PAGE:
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What is addiction?
The Merriam-Webster Dictionary defines addiction as a “compulsive need for and use of a habit-forming substance characterized by … well-defined physiological symptoms upon withdrawal.”
There are physical addictions to nicotine, drugs, alcohol and caffeine, and then there are also relational addictions, involving one person or group of people who have a powerful hold on someone else’s life. Sometimes the two types of addiction are interconnected. A nationwide household survey conducted in 2003 found that 6 million American children lived with at least one parent who abused or had an addiction to alcohol or drugs during the previous year, according to a July 2006 USA Today article. According to the article, experts say those children will have a substantially greater risk than their peers of developing an addiction to alcohol or drugs. Others may launch into the cycle of addiction by peer pressure. It’s merely a social thing – but then the all-consuming cravings return long after the drinking buddies or smoking buddies have gone home.
For some, an addiction is a method of numbing pain. Some people, literally, become powerfully addicted to painkiller pills, often following surgeries or some other medical procedure during which the painkillers were legally prescribed. Others use the intoxicated feeling they have after drug or alcohol use to forget about the pains and stresses of life, whether past or present. Users may blame themselves for a series of life events, so they open the bottle or roll a joint. They start to feel worse about themselves as a result of their current actions, so they do it again to forget about it. Eventually the cycle of addiction has progressed to the point where all they think about is the next drink or the next drug. Nothing else matters … not family, home, work, life, self-respect, self-sufficiency or safety – nothing. So addiction is degenerative, addiction is cyclical and addiction is generational. One thing addiction is not is insurmountable, but recovery is a choice, it is a lifelong process and it is the toughest – and most rewarding – path an addict could choose.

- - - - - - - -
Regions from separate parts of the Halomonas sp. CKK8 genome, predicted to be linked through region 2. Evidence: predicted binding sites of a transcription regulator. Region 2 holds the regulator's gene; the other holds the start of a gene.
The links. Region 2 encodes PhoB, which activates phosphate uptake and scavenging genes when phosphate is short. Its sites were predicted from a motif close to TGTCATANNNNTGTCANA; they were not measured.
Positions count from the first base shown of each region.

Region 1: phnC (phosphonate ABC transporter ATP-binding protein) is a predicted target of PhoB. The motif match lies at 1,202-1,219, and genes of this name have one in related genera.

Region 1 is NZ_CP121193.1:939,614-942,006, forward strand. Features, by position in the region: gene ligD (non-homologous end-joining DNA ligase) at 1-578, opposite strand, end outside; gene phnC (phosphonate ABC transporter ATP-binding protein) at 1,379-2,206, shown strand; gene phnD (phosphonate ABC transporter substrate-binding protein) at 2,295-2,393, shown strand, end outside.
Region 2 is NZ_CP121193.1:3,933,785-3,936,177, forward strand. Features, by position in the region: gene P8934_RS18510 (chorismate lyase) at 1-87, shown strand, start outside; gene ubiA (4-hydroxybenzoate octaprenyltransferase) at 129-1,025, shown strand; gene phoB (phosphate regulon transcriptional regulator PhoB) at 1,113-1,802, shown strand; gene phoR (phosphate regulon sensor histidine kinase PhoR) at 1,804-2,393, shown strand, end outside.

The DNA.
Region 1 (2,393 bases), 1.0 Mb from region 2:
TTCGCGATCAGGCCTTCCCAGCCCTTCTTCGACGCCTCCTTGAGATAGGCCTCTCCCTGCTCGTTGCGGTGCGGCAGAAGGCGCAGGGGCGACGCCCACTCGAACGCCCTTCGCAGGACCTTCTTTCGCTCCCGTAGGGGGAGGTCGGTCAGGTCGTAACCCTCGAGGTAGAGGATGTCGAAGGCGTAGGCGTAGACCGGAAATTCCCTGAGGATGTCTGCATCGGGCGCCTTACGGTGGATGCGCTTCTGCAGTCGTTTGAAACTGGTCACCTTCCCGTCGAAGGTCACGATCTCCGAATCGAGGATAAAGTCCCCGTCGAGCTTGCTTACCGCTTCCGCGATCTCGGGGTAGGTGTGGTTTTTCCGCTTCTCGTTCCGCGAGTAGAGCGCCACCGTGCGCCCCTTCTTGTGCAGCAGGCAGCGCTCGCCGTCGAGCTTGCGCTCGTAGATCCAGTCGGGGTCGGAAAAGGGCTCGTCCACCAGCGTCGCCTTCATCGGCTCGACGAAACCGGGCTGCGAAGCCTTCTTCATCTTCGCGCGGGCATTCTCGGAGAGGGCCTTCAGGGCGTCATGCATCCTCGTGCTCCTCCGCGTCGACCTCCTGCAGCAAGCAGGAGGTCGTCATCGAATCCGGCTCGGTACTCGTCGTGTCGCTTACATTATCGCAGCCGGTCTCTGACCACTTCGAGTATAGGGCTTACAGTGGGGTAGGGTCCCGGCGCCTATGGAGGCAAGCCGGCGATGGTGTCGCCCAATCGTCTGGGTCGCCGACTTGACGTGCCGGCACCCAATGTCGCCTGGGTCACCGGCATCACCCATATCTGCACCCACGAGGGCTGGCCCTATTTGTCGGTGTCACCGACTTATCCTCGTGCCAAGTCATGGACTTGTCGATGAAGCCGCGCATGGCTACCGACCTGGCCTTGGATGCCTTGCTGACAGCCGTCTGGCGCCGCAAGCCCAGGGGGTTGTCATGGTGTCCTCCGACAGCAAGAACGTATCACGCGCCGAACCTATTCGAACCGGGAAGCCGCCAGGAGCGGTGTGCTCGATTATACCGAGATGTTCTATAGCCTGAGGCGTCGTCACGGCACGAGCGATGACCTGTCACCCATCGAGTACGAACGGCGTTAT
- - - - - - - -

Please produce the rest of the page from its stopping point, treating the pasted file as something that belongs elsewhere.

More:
We have gathered information and articles on addiction recovery to help the addict, friends, family, and loved ones understand and support the addict through the recovery process.
Who is Affected by Drug Addiction?
Drug abuse is a major public health problem that impacts society on multiple levels. Whether it is directly or indirectly, every community, family and individual is affected by drug abuse and addiction. Drugs take a tremendous toll on our society at many levels.
Many of America’s medical and social problems can be linked directly to drug abuse and drug addiction. For example, it is estimated that approximately 1/3 of all AIDS cases reported in 2000 (11,635) and most cases of hepatitis C in the United States are associated with injection drug use.